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I realise this question is subjective.

I am curious about the intelligability of an SSH password when an SSH tunnel is created. Does the secure session begin once the password has authenticated, or is the password itself encapsulated in this secure connection?

After an interesting debate in the office this morning, and aside of the possibility of an SSH password becoming compromised on a client with a keylogger, I am curious as to the possibility that an SSH password could also become compromised using packet sniffing tools on the LAN, or installed on any proxy between the Client and the Server. It's opened up a wider debate about the wisdoms of logging into private services (like a home NAS, or email) via an SSH tunnel whilst logged onto a client operating behind a/several intermediate proxy/ies. (ie, at work), especially with claims that tools such as Ettercap are capable of spying into SSH packets.

I assume that the same considerations could be made of SSL/HTTPS where a website does not parse the password into a one way hash such as MD5?

Your musings will be most appreciated.

Thanks.

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closed as off topic by GregS, Will Jul 5 '11 at 13:48

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This is not a programming question. –  Raoul Jul 5 '11 at 10:12
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Regarding HTTPS, there are similar questions: stackoverflow.com/questions/3911906/encrypting-http-post-data/… and stackoverflow.com/questions/3837989/…. The whole request is sent over SSL/TLS (including request path, headers and body). The transmission of the password is protected, even when sent in clear (via a form or HTTP Basic). –  Bruno Jul 5 '11 at 10:36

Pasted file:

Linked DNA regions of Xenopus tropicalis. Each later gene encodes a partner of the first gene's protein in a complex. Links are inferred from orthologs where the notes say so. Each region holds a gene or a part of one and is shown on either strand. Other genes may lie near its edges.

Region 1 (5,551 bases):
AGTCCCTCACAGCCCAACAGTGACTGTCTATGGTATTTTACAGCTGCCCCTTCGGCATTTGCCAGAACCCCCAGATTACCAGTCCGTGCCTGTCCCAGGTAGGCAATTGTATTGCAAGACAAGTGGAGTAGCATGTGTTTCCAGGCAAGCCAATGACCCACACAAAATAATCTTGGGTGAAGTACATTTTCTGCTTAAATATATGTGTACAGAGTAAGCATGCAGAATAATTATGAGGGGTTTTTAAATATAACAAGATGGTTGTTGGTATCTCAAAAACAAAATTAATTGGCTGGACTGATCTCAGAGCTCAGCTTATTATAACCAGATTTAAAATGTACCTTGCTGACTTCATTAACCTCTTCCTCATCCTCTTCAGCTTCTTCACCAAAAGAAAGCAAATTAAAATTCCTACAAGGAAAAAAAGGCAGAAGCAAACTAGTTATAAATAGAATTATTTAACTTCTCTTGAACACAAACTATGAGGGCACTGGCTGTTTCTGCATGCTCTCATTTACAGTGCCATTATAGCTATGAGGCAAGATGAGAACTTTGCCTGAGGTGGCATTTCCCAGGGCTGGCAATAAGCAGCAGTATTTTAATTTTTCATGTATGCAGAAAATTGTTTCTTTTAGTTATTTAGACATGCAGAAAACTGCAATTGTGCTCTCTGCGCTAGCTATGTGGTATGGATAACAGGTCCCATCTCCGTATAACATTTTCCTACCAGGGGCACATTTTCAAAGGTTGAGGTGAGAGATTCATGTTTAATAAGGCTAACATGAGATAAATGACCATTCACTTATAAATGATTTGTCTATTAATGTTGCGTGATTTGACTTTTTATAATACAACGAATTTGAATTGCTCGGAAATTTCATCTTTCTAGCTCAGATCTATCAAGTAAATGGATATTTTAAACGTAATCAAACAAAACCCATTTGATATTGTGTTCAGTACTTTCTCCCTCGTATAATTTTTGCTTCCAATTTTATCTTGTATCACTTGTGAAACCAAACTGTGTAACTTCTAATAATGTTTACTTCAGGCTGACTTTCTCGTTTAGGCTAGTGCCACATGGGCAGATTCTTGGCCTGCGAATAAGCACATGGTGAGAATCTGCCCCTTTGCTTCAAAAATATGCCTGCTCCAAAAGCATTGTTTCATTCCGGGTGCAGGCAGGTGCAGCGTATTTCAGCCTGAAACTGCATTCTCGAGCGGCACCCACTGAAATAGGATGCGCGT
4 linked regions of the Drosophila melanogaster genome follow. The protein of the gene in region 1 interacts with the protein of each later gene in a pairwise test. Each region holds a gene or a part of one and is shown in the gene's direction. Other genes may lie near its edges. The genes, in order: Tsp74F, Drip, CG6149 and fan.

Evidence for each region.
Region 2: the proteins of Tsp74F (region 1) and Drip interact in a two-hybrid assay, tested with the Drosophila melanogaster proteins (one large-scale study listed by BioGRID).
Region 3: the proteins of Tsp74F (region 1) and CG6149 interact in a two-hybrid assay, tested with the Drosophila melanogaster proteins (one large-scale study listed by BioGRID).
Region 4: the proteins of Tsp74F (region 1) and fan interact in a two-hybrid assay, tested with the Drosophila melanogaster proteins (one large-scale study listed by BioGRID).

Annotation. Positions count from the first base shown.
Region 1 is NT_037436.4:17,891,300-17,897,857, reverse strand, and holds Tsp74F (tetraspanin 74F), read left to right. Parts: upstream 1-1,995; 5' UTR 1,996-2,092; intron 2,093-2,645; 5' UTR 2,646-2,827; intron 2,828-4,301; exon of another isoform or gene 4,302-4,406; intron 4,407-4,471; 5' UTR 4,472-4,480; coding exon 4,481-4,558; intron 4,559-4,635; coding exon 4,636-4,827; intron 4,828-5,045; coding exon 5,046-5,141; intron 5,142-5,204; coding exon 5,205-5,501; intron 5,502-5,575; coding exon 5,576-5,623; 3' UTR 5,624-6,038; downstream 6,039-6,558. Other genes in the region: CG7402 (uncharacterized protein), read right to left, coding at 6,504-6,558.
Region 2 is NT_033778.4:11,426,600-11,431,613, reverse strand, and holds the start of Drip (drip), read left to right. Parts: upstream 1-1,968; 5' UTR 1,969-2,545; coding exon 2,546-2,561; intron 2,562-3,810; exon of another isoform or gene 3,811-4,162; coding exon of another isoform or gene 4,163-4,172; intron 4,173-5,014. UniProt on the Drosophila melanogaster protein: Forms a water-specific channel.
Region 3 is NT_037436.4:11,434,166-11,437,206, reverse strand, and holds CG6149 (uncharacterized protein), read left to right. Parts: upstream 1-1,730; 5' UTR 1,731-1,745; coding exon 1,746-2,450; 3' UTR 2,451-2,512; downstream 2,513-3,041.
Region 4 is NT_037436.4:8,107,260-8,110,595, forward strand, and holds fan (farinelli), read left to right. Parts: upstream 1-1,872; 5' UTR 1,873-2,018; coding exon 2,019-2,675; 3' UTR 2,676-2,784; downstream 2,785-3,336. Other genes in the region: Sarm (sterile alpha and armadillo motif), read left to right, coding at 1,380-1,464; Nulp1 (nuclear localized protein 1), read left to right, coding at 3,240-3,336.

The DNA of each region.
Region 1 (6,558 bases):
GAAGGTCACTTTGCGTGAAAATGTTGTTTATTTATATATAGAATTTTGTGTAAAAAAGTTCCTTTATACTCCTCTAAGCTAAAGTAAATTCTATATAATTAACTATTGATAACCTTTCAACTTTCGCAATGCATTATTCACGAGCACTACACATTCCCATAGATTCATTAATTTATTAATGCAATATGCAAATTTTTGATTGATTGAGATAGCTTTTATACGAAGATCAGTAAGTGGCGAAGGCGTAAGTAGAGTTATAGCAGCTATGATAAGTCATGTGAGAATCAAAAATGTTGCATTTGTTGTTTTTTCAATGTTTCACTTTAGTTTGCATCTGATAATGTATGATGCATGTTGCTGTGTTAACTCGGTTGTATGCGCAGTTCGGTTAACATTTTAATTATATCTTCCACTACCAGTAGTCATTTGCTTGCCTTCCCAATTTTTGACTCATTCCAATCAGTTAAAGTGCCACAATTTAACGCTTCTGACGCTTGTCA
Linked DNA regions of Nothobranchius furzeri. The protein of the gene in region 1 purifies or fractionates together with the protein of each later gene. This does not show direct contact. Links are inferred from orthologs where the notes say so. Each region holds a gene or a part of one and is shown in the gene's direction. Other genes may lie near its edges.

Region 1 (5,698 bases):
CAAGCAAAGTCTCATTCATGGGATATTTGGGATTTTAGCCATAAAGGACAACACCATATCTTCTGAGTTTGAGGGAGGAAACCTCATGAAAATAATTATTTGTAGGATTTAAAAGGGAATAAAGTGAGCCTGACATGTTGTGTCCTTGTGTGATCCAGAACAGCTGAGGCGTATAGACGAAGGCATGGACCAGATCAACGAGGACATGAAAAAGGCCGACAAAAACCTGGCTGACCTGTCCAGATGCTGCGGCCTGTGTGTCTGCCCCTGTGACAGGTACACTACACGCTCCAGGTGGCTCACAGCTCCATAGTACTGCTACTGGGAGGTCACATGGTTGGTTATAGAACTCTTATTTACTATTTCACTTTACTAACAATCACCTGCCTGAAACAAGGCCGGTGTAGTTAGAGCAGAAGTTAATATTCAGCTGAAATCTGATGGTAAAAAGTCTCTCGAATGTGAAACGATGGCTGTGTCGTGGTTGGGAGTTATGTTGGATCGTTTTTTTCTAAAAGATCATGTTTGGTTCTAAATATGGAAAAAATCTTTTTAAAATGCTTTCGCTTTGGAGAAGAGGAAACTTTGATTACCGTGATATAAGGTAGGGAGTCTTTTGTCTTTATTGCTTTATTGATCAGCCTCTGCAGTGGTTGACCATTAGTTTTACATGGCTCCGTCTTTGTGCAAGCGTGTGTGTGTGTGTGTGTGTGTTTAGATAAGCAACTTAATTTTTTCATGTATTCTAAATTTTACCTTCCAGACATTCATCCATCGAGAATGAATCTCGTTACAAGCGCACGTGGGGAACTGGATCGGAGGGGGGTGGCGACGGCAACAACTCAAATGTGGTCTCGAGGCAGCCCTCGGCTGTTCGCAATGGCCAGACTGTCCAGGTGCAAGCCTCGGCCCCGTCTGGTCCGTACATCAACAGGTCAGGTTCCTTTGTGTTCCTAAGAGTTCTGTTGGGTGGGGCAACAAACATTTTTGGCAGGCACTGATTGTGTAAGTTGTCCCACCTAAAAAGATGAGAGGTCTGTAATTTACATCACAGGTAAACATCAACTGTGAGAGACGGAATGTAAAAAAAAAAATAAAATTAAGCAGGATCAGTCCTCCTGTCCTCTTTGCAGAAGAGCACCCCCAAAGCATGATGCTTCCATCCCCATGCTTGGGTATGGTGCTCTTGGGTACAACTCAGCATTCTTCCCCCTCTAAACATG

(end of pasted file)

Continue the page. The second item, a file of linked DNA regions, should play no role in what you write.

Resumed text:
I should clarify what I've just said: "The transmission of the password is protected, even when sent in clear", by this I mean, even when the password isn't encrypted at the application layer (HTTP Basic auth is just an encoding, and passwords typed in forms are sent as-is within the form data). It's effectively not sent in clear, precisely because it's all done over SSL/TLS (as usual, if appropriate cipher suites are used). –  Bruno Jul 5 '11 at 12:02

2 Answers 2

up vote 7 down vote accepted

Excerpt from the manpage of openssh:

Finally, if other authentication methods fail, ssh prompts the user for a pass‐ word. The password is sent to the remote host for checking; however, since all communications are encrypted, the password cannot be seen by someone listening on the network.

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RTM ;-) Thanks Peder –  7SpecialGems Jul 5 '11 at 10:15

SSH is not named "Secure Shell" for no reason :).

SSH uses public-key cryptography for authentication, which is by itself pretty secure. If we assume that the attacker doesn't have the private keys of the user and the ssh daemon -- the password cannot be decoded by merely listening on the network.

This protocol, just like most others doesn't protect you from attacks from other sides. There are several combinations of social engineering and Man in the middle attacks like the SSH version downgrading attack and the DNS Spoofing attack.

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